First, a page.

2. hi sir i interfaced Neo 6M GPS U-blox NEO-6M GPS Module with node mcu and i get the data from gps module using local wifi but i cant get the latitude, longitude data in bike ride i don’t know what the reason please tell any solution
    Thank you

    1. @Satya: I’m afraid I don’t know what else you can try. Without getting more on your construct, it’s hard to offer a right resolution,

      Anyway, ensure that the GPS module is a real product (not a cheap clone). And, if you’re powering it up from your vehicle battery, recheck that the power input is a ‘clean’ (noise-free) 12V/6V one. Your signals might be too low, as well.

      Further, I noticed that if the GPS module has not previously locked on to satellites, it might take up to 15-30 minutes to get the initial fix (also needs a clear sky view to go). Thanks!

  3. The ublox neo-6 does not acquire any satellites during the initial set up. I have set it up fully powered with full view of the sky, no obstructions and the antenna horizontal with the horizon and let it sit fo 30 minutes with no effect. I used my Garmin to validate satellite acquisition and long/lat data. The Garmin acquires 13 satellites in less than a minute at the same location as the neo-6.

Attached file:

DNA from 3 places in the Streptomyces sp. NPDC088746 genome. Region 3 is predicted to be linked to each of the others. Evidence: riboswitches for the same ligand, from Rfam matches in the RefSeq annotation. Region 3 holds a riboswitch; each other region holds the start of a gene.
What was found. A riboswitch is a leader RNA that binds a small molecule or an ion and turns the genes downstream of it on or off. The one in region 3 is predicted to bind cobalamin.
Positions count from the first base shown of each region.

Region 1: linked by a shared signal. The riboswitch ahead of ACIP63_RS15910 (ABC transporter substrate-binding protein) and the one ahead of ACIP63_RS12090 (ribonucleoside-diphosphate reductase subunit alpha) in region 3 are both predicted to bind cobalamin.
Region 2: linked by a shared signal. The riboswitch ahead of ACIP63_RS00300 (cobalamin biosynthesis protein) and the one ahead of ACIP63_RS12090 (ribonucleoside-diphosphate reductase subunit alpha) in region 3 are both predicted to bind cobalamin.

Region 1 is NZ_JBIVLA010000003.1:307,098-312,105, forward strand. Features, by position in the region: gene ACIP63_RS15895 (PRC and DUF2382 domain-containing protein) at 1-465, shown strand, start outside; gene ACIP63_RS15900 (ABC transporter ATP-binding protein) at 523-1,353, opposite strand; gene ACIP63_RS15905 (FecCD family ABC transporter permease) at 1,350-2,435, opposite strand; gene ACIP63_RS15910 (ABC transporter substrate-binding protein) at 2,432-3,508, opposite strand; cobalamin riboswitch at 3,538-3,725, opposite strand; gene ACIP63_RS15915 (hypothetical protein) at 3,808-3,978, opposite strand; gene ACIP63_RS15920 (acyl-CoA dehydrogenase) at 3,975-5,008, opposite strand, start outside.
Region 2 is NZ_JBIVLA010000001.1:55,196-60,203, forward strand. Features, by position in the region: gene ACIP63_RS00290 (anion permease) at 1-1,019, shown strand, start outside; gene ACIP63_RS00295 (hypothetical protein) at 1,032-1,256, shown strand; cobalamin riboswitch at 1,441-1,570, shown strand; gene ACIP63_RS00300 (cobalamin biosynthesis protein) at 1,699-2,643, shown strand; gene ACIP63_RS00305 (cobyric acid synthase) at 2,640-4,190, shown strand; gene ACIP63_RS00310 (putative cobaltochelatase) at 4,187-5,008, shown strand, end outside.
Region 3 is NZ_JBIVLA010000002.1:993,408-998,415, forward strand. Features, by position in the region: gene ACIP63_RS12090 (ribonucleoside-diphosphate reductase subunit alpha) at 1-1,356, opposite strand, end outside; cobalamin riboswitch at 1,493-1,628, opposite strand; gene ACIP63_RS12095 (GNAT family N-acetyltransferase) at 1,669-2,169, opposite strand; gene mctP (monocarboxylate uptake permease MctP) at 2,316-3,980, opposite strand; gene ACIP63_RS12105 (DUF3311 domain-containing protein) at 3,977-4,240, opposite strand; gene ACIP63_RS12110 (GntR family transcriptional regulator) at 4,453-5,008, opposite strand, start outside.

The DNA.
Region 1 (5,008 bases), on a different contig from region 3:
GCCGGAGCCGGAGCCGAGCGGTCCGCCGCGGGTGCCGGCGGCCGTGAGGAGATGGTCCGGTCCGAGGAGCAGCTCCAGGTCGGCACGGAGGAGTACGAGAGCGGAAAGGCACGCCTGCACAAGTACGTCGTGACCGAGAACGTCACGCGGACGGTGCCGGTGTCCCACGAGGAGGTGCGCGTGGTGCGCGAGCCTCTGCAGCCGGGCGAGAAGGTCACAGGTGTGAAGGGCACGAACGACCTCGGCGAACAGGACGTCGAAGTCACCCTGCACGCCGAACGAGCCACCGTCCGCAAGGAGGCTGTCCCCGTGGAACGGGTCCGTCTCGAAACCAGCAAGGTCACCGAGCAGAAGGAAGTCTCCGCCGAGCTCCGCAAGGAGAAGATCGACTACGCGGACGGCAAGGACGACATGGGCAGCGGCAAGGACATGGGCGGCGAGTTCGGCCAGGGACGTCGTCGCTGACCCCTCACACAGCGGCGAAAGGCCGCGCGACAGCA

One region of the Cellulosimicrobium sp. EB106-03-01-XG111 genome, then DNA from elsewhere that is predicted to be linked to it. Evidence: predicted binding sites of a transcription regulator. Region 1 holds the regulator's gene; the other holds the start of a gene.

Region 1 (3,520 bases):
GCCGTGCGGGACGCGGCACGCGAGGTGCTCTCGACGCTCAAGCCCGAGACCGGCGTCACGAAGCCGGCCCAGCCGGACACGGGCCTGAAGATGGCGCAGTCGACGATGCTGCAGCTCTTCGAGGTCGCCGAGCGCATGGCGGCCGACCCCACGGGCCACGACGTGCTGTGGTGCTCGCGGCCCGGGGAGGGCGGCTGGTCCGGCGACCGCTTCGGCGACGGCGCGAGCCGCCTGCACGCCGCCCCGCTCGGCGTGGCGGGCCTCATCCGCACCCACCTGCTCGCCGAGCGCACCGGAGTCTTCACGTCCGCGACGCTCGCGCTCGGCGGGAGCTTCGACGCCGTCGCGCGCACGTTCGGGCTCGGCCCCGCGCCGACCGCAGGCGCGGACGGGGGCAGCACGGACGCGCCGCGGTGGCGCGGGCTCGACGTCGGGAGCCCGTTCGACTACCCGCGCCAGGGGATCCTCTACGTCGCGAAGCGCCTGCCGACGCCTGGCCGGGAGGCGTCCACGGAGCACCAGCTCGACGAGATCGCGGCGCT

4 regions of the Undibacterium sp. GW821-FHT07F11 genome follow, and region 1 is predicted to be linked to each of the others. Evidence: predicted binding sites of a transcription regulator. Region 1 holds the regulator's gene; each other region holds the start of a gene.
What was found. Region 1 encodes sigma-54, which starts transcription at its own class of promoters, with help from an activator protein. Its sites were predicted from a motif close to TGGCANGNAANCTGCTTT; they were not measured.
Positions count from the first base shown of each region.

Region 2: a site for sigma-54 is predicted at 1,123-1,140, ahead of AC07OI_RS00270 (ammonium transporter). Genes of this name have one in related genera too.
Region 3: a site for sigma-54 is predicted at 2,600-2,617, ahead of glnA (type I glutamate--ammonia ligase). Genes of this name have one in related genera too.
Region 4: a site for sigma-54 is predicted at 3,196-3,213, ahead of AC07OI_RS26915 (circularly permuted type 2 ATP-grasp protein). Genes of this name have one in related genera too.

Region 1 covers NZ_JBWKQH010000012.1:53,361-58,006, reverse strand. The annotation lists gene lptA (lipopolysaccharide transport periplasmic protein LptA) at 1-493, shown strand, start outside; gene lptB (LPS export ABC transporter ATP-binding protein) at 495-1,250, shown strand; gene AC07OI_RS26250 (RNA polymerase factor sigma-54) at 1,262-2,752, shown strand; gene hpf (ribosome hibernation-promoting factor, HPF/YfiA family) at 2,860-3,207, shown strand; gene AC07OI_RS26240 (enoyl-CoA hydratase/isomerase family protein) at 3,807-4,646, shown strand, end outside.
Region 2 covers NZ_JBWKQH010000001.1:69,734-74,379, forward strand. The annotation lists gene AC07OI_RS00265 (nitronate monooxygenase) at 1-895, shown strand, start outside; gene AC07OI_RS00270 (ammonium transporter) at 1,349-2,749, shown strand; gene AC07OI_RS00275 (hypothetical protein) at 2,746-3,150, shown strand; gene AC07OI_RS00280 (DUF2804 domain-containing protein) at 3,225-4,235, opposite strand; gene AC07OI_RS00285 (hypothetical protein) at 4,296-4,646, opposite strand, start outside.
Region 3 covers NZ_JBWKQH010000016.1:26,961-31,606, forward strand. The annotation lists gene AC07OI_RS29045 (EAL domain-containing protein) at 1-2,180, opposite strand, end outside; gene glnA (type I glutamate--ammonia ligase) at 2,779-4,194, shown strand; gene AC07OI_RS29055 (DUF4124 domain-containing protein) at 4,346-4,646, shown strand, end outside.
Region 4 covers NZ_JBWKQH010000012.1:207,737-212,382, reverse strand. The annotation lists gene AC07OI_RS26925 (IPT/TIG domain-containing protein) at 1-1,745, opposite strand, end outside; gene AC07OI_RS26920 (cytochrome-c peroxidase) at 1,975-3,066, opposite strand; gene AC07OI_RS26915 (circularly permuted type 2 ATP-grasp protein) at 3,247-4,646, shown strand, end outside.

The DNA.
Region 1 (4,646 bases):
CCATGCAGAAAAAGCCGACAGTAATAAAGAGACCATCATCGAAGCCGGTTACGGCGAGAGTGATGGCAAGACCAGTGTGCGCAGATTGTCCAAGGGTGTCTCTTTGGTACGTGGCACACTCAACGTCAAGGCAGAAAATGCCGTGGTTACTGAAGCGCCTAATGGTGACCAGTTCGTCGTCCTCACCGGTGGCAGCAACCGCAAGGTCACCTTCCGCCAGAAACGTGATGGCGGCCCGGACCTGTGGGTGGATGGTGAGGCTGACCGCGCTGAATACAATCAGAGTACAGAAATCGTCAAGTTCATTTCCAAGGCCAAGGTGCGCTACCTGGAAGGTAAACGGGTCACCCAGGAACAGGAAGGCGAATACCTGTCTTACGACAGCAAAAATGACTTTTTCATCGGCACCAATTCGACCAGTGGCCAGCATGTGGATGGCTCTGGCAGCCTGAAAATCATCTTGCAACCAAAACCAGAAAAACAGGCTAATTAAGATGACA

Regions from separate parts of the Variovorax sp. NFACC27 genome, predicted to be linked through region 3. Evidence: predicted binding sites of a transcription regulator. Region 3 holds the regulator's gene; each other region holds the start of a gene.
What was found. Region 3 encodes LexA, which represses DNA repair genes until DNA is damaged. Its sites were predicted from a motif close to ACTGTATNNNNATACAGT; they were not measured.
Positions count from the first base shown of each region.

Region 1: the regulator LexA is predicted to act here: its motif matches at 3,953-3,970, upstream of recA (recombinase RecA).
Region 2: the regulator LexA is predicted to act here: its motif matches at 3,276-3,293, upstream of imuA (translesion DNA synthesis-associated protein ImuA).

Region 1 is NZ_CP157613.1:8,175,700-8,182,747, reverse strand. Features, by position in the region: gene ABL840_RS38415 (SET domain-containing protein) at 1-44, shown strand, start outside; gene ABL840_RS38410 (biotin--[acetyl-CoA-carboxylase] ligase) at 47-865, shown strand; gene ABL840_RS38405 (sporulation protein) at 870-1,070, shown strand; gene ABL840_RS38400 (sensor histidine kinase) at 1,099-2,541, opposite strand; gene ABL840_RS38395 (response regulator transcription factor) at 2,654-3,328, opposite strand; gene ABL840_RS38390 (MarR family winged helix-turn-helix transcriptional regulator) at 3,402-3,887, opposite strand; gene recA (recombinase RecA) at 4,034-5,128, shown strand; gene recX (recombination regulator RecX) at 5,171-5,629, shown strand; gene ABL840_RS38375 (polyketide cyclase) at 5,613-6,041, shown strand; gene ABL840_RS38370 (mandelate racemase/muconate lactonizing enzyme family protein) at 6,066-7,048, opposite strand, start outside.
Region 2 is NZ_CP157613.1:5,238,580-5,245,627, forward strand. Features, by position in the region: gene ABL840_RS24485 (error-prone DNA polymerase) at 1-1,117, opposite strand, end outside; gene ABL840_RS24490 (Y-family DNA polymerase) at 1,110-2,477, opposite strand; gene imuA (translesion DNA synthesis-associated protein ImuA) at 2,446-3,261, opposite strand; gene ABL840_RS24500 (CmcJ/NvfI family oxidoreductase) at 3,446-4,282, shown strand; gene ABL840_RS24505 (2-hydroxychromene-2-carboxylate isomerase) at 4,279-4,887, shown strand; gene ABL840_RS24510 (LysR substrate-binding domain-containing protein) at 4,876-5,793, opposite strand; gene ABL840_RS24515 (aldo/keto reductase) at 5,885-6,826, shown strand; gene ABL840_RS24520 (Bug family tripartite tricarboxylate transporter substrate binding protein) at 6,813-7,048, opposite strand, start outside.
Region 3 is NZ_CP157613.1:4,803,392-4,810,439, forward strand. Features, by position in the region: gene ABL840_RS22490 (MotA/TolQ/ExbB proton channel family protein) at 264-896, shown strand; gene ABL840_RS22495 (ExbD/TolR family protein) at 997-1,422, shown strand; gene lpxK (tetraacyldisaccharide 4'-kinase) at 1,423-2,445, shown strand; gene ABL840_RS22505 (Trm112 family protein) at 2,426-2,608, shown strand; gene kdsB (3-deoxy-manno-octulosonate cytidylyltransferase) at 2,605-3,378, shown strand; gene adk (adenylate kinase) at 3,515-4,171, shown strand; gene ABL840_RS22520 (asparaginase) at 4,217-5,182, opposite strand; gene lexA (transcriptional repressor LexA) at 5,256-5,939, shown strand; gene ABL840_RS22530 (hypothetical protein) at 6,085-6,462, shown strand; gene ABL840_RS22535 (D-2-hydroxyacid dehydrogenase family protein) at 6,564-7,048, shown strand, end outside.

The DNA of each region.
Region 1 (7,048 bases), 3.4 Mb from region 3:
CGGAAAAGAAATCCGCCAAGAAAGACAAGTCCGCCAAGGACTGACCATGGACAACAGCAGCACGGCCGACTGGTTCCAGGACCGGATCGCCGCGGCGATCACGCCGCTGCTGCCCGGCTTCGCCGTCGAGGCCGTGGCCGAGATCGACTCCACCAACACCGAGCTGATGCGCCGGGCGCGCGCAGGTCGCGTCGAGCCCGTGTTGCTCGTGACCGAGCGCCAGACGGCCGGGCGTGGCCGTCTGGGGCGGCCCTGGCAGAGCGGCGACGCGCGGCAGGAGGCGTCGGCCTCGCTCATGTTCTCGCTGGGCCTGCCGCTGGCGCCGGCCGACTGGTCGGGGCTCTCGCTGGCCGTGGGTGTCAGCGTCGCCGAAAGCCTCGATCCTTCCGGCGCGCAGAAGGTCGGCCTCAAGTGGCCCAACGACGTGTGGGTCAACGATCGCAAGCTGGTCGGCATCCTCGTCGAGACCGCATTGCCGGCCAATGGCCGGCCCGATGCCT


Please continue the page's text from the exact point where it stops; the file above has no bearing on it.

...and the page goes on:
What am I missing. Please advise.

      1. What is the cold start state and how do I get out of it. Initially it was running connected to an esp32 board via the Arduino IDE on a ubuntu 18.04 linux system.
        The Arduino IDE compiled and loaded the esp32 with no problem but returned all 0 for long/lat. I took the system (laptop) outside and noticed that it was still retuning 0. That’s when I isolated the Neo-6 and powered it to see if the prob was in satellite acquisition.

        1. T.K.Hareendransays:

          Maris: Apart from reading this post once again, you may check out the link given in my previous comment to get an in-depth idea of the GPS module. Cold start is also explained there. BTW I tried my module on Arduino platform only, not with any esp hardware. If you’re getting erroneous output always, then try to restart your tryouts with a new module ftom another vendor. There’re so many fakes in the market!